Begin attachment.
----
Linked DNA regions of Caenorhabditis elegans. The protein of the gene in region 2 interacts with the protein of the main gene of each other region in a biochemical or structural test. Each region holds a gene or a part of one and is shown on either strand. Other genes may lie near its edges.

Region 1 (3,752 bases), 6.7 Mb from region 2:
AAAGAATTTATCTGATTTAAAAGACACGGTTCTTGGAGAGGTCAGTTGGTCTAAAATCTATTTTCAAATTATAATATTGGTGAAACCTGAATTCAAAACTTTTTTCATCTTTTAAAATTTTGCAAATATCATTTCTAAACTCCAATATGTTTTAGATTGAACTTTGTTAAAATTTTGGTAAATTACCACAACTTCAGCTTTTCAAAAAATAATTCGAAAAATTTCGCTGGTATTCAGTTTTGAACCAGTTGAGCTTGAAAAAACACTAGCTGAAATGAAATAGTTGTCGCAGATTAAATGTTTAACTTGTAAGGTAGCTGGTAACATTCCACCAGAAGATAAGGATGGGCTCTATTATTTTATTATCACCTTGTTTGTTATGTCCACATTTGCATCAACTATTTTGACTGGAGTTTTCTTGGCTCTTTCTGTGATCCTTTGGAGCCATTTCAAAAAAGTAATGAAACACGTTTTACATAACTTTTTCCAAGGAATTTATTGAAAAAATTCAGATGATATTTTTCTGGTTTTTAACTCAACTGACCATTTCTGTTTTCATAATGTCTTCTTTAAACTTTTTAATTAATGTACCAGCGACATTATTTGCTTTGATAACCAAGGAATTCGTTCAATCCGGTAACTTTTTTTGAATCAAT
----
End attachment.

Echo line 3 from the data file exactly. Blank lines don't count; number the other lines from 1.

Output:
AAAGAATTTATCTGATTTAAAAGACACGGTTCTTGGAGAGGTCAGTTGGTCTAAAATCTATTTTCAAATTATAATATTGGTGAAACCTGAATTCAAAACTTTTTTCATCTTTTAAAATTTTGCAAATATCATTTCTAAACTCCAATATGTTTTAGATTGAACTTTGTTAAAATTTTGGTAAATTACCACAACTTCAGCTTTTCAAAAAATAATTCGAAAAATTTCGCTGGTATTCAGTTTTGAACCAGTTGAGCTTGAAAAAACACTAGCTGAAATGAAATAGTTGTCGCAGATTAAATGTTTAACTTGTAAGGTAGCTGGTAACATTCCACCAGAAGATAAGGATGGGCTCTATTATTTTATTATCACCTTGTTTGTTATGTCCACATTTGCATCAACTATTTTGACTGGAGTTTTCTTGGCTCTTTCTGTGATCCTTTGGAGCCATTTCAAAAAAGTAATGAAACACGTTTTACATAACTTTTTCCAAGGAATTTATTGAAAAAATTCAGATGATATTTTTCTGGTTTTTAACTCAACTGACCATTTCTGTTTTCATAATGTCTTCTTTAAACTTTTTAATTAATGTACCAGCGACATTATTTGCTTTGATAACCAAGGAATTCGTTCAATCCGGTAACTTTTTTTGAATCAAT